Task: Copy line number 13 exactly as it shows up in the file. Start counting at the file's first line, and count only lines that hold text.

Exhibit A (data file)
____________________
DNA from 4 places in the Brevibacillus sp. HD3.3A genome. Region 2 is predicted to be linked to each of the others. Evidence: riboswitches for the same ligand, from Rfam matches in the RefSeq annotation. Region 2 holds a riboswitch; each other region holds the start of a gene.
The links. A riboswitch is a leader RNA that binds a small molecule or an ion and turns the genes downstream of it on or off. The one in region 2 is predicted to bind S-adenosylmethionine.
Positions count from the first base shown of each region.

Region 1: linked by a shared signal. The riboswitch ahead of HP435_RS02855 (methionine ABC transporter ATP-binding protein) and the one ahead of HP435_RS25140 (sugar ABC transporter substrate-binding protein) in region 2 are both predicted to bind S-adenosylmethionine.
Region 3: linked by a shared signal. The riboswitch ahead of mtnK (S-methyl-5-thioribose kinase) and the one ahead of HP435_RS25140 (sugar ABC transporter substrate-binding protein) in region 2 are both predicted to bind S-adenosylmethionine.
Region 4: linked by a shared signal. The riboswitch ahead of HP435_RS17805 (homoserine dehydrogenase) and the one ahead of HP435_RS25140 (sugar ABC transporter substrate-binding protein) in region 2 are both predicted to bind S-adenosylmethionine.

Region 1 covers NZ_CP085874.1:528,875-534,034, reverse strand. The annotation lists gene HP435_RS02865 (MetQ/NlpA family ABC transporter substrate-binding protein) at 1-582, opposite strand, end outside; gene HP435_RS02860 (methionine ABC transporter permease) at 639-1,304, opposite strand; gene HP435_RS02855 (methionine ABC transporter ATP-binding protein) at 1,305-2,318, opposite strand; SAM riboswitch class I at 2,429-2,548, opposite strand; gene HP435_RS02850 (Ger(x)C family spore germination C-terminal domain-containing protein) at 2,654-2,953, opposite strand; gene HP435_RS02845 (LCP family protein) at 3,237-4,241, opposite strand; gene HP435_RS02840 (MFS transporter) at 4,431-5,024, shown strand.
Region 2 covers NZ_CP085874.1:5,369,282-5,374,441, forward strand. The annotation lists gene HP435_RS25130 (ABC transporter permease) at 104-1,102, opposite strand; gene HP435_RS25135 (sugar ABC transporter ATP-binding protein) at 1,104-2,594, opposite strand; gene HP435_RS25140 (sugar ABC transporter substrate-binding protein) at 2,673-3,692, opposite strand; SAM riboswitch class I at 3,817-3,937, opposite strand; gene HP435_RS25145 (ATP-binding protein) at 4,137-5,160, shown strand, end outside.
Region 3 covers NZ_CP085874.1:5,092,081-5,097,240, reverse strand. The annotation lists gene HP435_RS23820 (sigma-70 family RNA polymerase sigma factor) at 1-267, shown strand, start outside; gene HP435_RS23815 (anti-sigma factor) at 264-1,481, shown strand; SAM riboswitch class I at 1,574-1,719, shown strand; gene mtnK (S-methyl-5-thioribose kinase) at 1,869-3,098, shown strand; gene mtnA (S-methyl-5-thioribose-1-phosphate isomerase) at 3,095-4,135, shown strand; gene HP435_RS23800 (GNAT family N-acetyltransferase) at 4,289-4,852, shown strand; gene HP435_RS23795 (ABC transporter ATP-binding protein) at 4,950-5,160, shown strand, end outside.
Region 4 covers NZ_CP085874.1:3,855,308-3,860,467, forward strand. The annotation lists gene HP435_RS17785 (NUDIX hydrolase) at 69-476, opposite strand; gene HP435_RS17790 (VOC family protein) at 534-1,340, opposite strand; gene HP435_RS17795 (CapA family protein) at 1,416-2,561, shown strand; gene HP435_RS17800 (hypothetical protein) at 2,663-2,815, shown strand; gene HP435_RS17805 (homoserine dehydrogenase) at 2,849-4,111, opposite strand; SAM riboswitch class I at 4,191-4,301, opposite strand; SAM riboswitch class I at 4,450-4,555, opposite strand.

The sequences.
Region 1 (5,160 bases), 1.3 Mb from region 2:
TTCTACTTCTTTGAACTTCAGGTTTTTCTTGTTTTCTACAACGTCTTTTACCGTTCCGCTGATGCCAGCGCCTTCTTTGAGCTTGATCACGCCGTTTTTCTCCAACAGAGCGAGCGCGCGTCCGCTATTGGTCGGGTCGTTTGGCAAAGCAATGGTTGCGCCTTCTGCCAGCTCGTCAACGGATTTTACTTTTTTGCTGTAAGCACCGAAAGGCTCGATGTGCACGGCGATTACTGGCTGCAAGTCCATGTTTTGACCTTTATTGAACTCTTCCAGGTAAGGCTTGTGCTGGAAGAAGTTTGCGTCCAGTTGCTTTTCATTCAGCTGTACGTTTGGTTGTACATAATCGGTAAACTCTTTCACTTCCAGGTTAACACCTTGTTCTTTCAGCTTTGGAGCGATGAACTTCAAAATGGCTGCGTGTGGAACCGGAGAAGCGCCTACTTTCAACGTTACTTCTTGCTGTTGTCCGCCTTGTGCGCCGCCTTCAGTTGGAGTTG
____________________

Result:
TTCTACTTCTTTGAACTTCAGGTTTTTCTTGTTTTCTACAACGTCTTTTACCGTTCCGCTGATGCCAGCGCCTTCTTTGAGCTTGATCACGCCGTTTTTCTCCAACAGAGCGAGCGCGCGTCCGCTATTGGTCGGGTCGTTTGGCAAAGCAATGGTTGCGCCTTCTGCCAGCTCGTCAACGGATTTTACTTTTTTGCTGTAAGCACCGAAAGGCTCGATGTGCACGGCGATTACTGGCTGCAAGTCCATGTTTTGACCTTTATTGAACTCTTCCAGGTAAGGCTTGTGCTGGAAGAAGTTTGCGTCCAGTTGCTTTTCATTCAGCTGTACGTTTGGTTGTACATAATCGGTAAACTCTTTCACTTCCAGGTTAACACCTTGTTCTTTCAGCTTTGGAGCGATGAACTTCAAAATGGCTGCGTGTGGAACCGGAGAAGCGCCTACTTTCAACGTTACTTCTTGCTGTTGTCCGCCTTGTGCGCCGCCTTCAGTTGGAGTTG